Exercise tips don’t have too mean laborious. In this video, TV Doctor Rangan Chatterjee gives you three quick practical exercise tips
‘Getting more exercise is important for our physical health but also for our brain health,’ says Dr Rangan Chatterjee, who appeared in BBC One series Doctor In The House and has released a new book, The Stress Solution: The 4 Steps to Reset Your Body, Mind, Relationships and Purpose.
We all know exercise is a key element to living a healthy lifestyle, but that doesn’t make it any easier to make it a regular feature of our daily routines, especially when you’re already working long hours. We’re all looking for ways to integrate exercise into our lives more easily.
Luckily Doctor Rangan Chatterjee is here to help with his top three exercise tips.
Exercise tip #1: Don’t forget muscle
‘After the age of thirty, we lose muscle mass each year,’ Dr Chatterjee says. ‘Muscle is an active organ that helps us to regulate our hormones and reduce inflammation.’
A study explains that muscles weaken with age with a condition known as sarcopenia. It begins to appear about age forty and accelerates at about seventy-five. This study experimented with mice and found that sarcopenia occurs when calcium leaks from a group of proteins found in muscle cells.
The deterioration of these muscles is also tied to heart failure, arraythmias and even muscular dystrophy.
Getting more exercise is important for our physical health but also for our brain health
If you exercise more now, you can help yourself down the road by strengthening your muscles through daily exercise.
It doesn’t have to be complex either. Dr Chatterjee says you can build muscle just by doing some simple body weight exercises at home every single day. No need for a gruelling workout at the gym.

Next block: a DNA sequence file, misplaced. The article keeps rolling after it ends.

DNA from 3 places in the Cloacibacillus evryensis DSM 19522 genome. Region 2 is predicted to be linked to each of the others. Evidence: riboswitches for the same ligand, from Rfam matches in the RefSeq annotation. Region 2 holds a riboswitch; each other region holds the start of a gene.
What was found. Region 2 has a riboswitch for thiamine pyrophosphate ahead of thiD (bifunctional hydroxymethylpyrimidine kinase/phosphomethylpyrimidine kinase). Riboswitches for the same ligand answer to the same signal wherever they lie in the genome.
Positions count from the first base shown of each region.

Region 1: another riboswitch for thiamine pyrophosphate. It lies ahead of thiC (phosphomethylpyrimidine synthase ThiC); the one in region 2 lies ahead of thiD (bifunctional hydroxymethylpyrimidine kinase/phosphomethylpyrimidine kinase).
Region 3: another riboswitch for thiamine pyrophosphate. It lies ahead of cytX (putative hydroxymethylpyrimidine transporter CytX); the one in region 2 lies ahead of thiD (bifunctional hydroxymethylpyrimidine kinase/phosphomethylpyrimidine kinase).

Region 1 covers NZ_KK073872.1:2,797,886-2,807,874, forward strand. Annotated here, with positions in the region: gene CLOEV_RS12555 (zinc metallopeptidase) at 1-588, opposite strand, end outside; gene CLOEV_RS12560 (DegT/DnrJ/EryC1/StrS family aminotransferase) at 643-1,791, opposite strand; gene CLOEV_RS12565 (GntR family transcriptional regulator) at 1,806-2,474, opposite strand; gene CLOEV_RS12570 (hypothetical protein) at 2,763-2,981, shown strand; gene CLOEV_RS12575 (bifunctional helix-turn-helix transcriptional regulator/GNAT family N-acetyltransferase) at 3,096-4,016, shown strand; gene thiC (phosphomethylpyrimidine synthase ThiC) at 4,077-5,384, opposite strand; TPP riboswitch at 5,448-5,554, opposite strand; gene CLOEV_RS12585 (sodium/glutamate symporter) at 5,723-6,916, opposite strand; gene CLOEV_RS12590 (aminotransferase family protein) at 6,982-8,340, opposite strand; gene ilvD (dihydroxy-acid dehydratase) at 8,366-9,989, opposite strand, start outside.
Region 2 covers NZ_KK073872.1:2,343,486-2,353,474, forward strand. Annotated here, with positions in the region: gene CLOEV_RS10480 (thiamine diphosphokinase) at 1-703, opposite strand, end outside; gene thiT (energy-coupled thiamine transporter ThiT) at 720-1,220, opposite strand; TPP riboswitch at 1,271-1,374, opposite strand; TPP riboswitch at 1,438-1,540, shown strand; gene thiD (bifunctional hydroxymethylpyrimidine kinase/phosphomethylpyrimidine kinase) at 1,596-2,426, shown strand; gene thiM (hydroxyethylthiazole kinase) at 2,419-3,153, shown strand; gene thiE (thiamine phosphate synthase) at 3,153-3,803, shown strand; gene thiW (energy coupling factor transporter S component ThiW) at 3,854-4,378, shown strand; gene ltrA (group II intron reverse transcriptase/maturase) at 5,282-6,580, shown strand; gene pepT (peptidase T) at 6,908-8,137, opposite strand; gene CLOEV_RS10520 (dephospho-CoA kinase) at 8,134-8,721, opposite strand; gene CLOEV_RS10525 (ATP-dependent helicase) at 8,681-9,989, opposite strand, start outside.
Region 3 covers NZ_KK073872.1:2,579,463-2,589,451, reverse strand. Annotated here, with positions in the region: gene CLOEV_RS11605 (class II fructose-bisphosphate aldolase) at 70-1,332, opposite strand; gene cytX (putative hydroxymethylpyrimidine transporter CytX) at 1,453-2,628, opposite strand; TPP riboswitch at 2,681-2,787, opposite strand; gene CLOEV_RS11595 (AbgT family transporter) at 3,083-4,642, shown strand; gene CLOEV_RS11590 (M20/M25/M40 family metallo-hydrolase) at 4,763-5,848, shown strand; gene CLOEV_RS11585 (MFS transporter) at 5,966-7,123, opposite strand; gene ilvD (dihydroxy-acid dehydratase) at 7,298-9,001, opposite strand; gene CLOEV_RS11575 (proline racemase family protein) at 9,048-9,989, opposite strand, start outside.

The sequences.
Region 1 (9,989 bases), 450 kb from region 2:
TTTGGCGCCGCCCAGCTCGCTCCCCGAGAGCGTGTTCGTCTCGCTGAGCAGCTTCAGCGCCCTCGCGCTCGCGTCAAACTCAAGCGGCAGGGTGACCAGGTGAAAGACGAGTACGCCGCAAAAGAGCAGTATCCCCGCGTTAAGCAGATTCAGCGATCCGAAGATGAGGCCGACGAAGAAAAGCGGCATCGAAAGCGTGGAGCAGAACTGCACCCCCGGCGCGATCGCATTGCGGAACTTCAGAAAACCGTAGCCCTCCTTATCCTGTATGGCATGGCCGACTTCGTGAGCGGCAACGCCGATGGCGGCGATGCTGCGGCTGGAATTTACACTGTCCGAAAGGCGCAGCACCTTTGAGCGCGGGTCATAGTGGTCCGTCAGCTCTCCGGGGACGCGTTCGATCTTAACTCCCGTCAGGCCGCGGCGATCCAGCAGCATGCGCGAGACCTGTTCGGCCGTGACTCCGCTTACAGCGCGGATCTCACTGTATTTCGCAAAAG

Subscribe to the Healthista YouTube channel where you will find lots of free workouts including our popular 30 day challenges featuring free daily videos of five minutes each. These use body weight only and work your butt, abs, arms and whole body.
Exercise tip #2: Snack on movement
Speaking of that gruelling gym workout, it might not be as effective as you want it to be. Dr Chatterjee says that an evening workout doesn’t outdo the negative health effects of sitting at your desk all day.
Research shows that high intensity workouts aren’t sustainable for everyone, and are much more applicable for young fit people. For most of us, high intensity workouts are unpleasant so they’re more likely to be unsustainable in the long-term.
An evening workout doesn’t outdo the negative health effects of sitting at your desk all day
The study recruited sedentary, obese subjects instead of athletic young people to see if they preferred high or moderate intensity workouts. The study’s conclusion found that most of the fittest people enjoyed moderate exercise incorporated into their day to day lives.
Dr Chatterjee thinks that dispersing your movement throughout the day is a healthier routine.
‘I’m a big fan of regular movement snacks throughout the day,’ Dr Chatterjee says, ‘whether it’s a brisk five minute walk, 20 star jumps or some press ups at your desk.’
Exercise tip #3: Mindful walking
Mindfulness, if you haven’t heard of it, is a therapeutic technique you can use to improve your mental health. You focus on becoming aware of your breathing, the sensations you feel and the world around you. Dr Chatterjee says that pairing this technique with physical movement is a great way to exercise.
‘Mindfulness is important to help lower stress levels,’ Dr Chatterjee says. ‘Leave your phone in the drawer, go for a ten minute walk outside and pay attention to the trees, to the birds and to the sky.’
A study shows that mindful movement can help lower your anxiety and stress levels. 158 college students participated in the study, and found a possible synergistic effect when the students were being both mindful and active.
Leave your phone in the drawer, go for a ten minute walk outside and pay attention to the trees, the birds and the sky
A later study using older adults instead found the same results. When outdoor activity was paired with mindfulness, the subjects had lowered levels of depression, anxiety, and stress.
A quick walk in the evenings isn’t just a quick and easy way to get the exercise you need, it’s a mental health tonic as well.
Doctor Rangan Chatterjee‘s new book The Stress Solution: The 4 Steps to Reset Your Body, Mind, Relationships and Purpose is out now.